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updated: 6/10/2012 12:32 AM

Bradley scores contentious decision over Pacquiao

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  • Timothy Bradley won a contested split decision over Manny  Pacquiao, ending the Filipino fighter's remarkable run and handing him his first defeat in seven years. It didn't come easy and it wasn't without controversy, with the pro-Pacquiao crowd booing loudly when the decision was announced.

      Timothy Bradley won a contested split decision over Manny Pacquiao, ending the Filipino fighter's remarkable run and handing him his first defeat in seven years. It didn't come easy and it wasn't without controversy, with the pro-Pacquiao crowd booing loudly when the decision was announced.

 
Associated Press

LAS VEGAS -- Timothy Bradley didn't need big power to beat Manny Pacquiao after all.

Bradley won a contested split decision over Pacquiao, ending the Filipino fighter's remarkable run and handing him his first defeat in seven years. It didn't come easy and it wasn't without controversy, with the pro-Pacquiao crowd booing loudly when the decision was announced.

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Pacquiao landed more punches and seemed to land the harder punches. But when the scorecards were added up, Bradley was up 115-113 on two scorecards and behind by the same margin on a third. The Associated Press had Pacquiao winning 117-111.

Pacquiao tried to turn the fight into a brawl, using his power to hurt Bradley in the early rounds. But Bradley changed tactics in the middle rounds and used his boxing skills to win enough rounds to take the narrow decision for the welterweight title.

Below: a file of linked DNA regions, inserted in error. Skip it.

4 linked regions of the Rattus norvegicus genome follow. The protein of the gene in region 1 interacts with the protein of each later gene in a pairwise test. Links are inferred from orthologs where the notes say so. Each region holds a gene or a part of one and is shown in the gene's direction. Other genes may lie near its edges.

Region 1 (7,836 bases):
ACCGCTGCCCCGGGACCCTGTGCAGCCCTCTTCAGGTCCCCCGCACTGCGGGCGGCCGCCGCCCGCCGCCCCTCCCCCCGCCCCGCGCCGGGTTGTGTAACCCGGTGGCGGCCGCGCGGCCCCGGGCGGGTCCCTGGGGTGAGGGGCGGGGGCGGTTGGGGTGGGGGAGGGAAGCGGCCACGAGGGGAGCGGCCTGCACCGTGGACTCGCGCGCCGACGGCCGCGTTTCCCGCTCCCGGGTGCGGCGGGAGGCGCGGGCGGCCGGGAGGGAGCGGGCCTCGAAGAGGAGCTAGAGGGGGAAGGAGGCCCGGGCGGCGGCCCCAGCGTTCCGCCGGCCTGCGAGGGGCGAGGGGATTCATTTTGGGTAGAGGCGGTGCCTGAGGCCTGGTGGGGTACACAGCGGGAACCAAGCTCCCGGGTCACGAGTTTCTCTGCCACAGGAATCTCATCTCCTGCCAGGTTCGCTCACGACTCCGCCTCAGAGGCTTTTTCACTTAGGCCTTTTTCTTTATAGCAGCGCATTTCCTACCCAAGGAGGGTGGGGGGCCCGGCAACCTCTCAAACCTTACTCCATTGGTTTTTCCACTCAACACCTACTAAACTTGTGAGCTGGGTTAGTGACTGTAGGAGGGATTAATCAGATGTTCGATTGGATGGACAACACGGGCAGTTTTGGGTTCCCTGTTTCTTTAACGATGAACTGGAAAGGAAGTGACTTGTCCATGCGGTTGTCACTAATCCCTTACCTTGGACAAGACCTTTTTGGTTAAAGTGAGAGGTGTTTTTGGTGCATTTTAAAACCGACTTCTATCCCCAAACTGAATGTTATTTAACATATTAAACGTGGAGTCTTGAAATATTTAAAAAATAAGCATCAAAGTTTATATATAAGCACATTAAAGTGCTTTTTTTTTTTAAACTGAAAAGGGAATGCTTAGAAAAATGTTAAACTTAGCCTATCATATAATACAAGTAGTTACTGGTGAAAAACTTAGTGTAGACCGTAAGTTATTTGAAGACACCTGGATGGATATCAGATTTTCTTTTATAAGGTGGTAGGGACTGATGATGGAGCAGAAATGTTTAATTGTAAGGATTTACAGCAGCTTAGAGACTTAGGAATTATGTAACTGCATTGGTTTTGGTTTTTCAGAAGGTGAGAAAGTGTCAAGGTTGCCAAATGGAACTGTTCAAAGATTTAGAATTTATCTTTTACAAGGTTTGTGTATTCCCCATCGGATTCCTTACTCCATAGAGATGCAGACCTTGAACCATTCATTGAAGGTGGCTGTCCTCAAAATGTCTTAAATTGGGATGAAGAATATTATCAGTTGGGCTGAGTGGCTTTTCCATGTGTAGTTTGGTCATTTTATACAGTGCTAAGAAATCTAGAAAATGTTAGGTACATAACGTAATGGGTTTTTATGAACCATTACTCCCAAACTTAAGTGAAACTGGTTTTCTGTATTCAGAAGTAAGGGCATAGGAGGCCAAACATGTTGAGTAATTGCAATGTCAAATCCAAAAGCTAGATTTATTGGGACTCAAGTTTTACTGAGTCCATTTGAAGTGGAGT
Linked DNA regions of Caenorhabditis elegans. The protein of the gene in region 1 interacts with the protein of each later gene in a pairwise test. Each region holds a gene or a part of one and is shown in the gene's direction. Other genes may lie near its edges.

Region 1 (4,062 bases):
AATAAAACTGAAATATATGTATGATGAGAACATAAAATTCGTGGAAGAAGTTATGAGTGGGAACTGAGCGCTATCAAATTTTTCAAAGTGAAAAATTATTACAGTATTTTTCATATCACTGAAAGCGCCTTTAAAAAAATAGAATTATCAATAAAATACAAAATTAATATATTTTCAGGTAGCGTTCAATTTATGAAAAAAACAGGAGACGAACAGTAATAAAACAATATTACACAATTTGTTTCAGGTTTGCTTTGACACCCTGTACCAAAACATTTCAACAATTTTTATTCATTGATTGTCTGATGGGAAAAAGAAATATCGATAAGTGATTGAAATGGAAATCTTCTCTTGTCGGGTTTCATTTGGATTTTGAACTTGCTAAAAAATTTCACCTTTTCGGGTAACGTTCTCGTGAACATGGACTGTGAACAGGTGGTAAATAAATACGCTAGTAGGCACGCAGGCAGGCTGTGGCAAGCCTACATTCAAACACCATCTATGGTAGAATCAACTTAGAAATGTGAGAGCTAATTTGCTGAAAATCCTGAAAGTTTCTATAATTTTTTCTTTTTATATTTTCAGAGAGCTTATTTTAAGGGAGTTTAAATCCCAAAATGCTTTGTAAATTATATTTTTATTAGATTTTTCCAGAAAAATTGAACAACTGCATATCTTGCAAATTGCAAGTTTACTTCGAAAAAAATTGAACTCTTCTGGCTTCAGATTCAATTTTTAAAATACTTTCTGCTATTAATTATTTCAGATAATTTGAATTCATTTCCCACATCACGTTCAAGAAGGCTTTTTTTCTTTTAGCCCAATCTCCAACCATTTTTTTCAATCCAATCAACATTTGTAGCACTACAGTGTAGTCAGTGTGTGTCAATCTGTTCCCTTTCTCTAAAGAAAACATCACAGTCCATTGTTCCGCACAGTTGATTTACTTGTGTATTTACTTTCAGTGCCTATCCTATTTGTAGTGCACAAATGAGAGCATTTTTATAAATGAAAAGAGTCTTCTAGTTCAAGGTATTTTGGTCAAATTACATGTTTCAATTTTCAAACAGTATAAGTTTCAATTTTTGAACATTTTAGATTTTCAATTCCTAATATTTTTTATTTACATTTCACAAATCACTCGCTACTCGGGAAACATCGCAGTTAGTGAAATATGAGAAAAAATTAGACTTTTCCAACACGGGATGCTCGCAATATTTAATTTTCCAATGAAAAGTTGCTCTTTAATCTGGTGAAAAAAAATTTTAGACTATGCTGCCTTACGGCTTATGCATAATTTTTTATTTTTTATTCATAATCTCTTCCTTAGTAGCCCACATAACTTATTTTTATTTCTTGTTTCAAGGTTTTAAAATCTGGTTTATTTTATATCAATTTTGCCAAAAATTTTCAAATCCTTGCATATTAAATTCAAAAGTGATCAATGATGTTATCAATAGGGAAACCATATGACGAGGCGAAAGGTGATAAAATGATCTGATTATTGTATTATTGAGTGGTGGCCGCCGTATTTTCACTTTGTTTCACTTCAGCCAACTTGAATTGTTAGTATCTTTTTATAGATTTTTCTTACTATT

"I thought I won the fight," Bradley said. "I didn't think he was as good as everyone says he was. I didn't feel his power."

Ringside punching statistics showed Pacquiao landing 253 punches to 159 for Bradley, who vowed before the fight to take the 147-pound title from Pacquiao.

Bradley was so confident that he had oversized tickets printed up for a Nov. 10 rematch that will now likely happen.

Bradley seemed hurt in the fourth and fifth rounds, but Pacquiao had trouble landing big punches after that. Still, he seemed in control of the fight everywhere but on the judge's scorecards.

"Can you believe that? Unbelievable," promoter Bob Arum said. "I went over to Bradley before the decision and he said, 'I tried hard but I couldn't beat the guy.'"

Bradley said he hurt his ankle in the second round, and that trainer Joel Diaz said he could either quit or try to take the fight to Pacquiao.

"I did my best," Pacquiao said. "I guess my best wasn't good enough."

Pacquiao said he studied Bradley on tape before the fight and wasn't surprised by anything he did. He said he thought he was in control of the fight and was shocked when the decision went against him.

"He never hurt me with his punches, most of them landed on my arms," Pacquiao said.

Arum said there would be a rematch, though he criticized the judging. Arum has contracts with both fighters.

"I'm going to make a lot of money on the rematch, but this was outrageous," Arum said.

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